When the stock market fell off a cliff and credit was frozen and virtually impossible to find, companies moved aggressively to take shelter and weather the storm by cutting payroll and other expenses. Those who managed to survive and stay standing at the end of 2009 will see revenue growth in 2010. Those resilient companies will prosper on this long road to recovery throughout the coming years and they will create opportunities and focus on growth, not consolidation. The strong companies today are betting on their ability to bring in revenue and they are confident and see an incredible opportunity to grow their business. 2010 will be a building year, a year to focus on re-securing the footings and foundation in order to build a stronger more aggressive company in 2011. So what is the one job companies create when they are feeling confident in their ability to drive revenue? SALES JOBS!
We typically like to educate ourselves not only by our experiences on the job, but also with a great reading that we like to share amongst each other during our month end meetings. We have mainly focused on books that pertain to our business which is sales, but in this instance I wanted to focus on something that was more motivating rather than educational. This past month I read a book called Motivating Employees written by Anne Bruce and James S. Pepitone.
On behalf of the Treeline Team, we extend our warmest wishes to you and yours during this Holiday Season. We sincerely thank you for your support throughout the years and look forward to continuing success in the years to come.
2009 proved to be quite a challenging year for every industry across the United States. We as a nation have endured a significant amount of change and we as sales professionals are the most equipped to deal with it. Regardless of the harsh realities of 2009, we see some light at the end of the tunnel and at Treeline welcome 2010 with open arms. We have been asked by many of you to give our predictions of what we see in 2010 and we have always been willing to share our open and honest opinions.
A lot of things tend to pop up at this time of year - the holidays, the end of a year, the start of a new one, Dick Clark is pulled out of storage and dusted off, and everyone and anyone puts together a 'Top 10 List.' Treeline is no exception to the rule. This year has been a crazy one and I am sure that plenty of us are glad to see it come to an end. But through it all, there were plenty of lessons to be learned. Here is a list of the Top 10 Lessons Learned in 2009.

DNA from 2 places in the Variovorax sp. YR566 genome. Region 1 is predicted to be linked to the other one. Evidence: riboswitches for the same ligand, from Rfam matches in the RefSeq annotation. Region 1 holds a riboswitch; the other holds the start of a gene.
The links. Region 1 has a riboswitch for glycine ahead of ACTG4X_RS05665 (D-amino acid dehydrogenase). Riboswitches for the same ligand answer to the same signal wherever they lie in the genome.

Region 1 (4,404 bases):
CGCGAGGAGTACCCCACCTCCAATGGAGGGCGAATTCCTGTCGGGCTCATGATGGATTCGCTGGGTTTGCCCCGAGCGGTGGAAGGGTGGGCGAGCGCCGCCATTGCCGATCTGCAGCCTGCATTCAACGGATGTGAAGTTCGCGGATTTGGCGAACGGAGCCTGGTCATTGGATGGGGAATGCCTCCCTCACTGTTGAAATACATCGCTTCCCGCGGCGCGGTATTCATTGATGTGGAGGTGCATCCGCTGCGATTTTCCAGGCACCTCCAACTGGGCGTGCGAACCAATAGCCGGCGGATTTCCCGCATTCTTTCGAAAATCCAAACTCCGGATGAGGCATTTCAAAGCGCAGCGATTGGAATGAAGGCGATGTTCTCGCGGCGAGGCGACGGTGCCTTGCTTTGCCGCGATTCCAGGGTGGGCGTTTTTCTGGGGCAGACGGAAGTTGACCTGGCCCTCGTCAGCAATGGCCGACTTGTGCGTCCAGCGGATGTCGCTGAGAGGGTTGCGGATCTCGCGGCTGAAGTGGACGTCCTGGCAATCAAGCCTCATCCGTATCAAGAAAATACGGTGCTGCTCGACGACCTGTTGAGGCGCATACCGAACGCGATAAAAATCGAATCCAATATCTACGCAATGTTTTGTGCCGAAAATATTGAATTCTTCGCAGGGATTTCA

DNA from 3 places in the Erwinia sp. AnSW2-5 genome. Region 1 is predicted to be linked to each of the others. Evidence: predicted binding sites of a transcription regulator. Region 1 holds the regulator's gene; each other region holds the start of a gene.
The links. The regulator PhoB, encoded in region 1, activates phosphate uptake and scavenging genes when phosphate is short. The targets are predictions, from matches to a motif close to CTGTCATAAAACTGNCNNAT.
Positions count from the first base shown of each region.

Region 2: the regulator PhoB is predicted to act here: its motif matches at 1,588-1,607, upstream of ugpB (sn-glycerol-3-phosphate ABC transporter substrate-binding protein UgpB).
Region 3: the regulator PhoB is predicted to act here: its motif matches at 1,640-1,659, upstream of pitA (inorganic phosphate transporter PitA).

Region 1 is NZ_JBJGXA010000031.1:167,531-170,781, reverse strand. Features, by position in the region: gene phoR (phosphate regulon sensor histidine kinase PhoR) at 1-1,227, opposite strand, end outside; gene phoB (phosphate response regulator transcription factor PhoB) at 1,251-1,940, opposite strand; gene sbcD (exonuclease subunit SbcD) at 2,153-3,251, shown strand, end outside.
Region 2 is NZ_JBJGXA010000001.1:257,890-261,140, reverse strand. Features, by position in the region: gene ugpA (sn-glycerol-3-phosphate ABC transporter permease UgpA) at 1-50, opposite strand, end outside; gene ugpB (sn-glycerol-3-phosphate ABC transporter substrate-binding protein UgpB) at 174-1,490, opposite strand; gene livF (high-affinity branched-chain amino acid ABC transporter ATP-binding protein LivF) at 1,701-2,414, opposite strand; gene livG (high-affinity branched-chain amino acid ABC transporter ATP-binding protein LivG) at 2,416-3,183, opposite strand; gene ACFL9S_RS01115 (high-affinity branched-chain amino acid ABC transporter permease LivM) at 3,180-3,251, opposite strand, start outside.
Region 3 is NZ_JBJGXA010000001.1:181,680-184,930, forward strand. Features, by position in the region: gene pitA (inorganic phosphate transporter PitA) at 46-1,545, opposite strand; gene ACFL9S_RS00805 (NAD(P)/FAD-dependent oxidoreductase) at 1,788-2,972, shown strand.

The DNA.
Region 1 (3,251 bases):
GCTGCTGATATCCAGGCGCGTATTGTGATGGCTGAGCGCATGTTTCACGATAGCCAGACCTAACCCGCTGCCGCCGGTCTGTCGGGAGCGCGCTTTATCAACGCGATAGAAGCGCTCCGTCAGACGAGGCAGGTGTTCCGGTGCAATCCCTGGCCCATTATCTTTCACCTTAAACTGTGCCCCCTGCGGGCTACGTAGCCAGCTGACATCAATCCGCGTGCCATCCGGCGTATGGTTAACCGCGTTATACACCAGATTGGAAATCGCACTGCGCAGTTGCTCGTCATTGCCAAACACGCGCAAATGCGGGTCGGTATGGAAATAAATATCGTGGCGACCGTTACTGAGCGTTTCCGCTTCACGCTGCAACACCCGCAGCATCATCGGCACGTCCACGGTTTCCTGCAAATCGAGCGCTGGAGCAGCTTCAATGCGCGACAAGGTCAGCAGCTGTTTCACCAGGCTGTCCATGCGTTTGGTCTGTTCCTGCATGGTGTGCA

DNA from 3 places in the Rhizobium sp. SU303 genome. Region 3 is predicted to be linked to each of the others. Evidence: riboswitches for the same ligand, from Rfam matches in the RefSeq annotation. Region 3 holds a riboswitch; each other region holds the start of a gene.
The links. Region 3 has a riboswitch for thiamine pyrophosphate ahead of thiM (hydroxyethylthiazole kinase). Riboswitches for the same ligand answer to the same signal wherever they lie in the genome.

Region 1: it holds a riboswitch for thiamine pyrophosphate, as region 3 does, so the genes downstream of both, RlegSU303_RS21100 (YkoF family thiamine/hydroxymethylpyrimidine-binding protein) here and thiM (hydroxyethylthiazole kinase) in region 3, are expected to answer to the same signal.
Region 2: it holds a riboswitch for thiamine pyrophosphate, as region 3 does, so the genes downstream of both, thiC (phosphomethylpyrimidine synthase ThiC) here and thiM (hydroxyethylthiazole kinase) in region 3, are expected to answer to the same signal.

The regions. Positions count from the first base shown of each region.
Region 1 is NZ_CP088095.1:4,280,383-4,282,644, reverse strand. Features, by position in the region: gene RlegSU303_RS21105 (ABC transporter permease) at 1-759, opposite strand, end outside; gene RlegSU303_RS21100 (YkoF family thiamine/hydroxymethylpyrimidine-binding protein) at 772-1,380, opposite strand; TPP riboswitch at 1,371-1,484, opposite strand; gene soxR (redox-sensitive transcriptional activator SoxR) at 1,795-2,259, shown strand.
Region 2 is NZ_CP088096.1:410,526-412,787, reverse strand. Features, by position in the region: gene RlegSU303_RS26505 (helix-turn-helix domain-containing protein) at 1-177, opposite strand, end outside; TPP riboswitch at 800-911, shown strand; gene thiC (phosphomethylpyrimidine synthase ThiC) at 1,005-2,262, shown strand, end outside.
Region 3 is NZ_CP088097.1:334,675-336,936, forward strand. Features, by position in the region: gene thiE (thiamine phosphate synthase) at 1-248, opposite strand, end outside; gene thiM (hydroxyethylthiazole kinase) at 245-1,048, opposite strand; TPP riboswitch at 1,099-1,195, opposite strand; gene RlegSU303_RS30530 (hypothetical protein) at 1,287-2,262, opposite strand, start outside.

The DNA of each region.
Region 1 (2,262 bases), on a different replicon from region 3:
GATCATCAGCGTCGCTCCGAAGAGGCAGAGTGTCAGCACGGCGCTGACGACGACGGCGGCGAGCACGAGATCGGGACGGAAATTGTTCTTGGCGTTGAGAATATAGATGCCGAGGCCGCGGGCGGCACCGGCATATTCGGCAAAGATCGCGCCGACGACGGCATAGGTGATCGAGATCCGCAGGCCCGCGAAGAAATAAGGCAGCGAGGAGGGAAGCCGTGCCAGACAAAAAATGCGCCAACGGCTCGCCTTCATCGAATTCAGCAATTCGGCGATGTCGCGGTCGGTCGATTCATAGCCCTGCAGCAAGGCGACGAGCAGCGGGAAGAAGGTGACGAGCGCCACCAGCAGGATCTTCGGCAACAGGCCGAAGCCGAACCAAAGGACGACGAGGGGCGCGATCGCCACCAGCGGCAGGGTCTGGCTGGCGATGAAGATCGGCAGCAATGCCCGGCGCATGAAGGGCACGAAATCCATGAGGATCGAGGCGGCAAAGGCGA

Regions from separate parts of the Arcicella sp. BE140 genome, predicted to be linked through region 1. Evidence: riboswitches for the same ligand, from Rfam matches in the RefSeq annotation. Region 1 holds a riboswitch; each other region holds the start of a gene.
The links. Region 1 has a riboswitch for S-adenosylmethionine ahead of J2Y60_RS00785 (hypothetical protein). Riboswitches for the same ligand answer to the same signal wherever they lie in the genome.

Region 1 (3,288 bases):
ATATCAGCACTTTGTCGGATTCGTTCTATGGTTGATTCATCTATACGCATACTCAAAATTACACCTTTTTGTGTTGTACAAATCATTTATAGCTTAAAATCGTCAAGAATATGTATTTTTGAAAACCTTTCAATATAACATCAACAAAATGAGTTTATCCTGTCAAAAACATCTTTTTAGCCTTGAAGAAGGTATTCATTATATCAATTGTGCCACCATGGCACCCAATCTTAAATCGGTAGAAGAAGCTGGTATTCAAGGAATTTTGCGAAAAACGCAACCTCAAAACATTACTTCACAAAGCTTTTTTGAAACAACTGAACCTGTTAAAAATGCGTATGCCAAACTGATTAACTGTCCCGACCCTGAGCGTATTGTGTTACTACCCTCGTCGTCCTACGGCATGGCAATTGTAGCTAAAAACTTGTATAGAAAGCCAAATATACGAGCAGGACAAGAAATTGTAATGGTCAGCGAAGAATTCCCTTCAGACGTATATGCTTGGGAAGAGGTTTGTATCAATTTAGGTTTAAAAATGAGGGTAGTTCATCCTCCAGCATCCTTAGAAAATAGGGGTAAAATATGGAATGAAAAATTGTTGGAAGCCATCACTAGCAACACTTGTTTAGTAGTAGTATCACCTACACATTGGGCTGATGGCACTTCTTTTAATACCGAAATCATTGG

As 2009 draws to a close, many of us are keeping our eyes on the road and hoping to find a stronger and more productive 2010, yet we can't seem to help looking in the rear view mirror. As sales professionals, we want to be able to fully understand any downfall we had this past year and learn from our mistakes. Some of the loses we endured are unpreventable where others can teach us how to be leaner and meaner in the future. We also look back and analyze the past in order to better understand the future and any possible indicating trends we need to keep an eye on. That being said, we at Treeline have taken a look back and analyzed the hiring trends of 2009 and have identified one overwhelming behavior of all companies: risk aversion in hiring decisions. In December of 2008, dozens of economists and employment organizations started making predictions on hiring trends in 2009. At that point we had already experienced a taste of what was to come with the economic recession, however, reports indicated that we would see bigger paychecks, flexible work arrangements and bigger budgets for employee branding. All sound promising and exciting, however none of them true. Instead, we have seen companies tighten the belt on budgetary expenditures and avoid unnecessary loses. That being said, companies who were able to hire did so gingerly and continue the same behavior.
Here at Treeline, we have a best practice where we present 'book reports' to the rest of the team at our monthly meetings. The books we read can be about anything as long as they add value to our business in some way. We have read books written by leaders in their industries, motivational speakers and spiritual guides. This past month I read a book written by an educator named Hal Urban, who wrote a book for his 3 sons called Life's Greatest Lessons: 20 Things That Matter.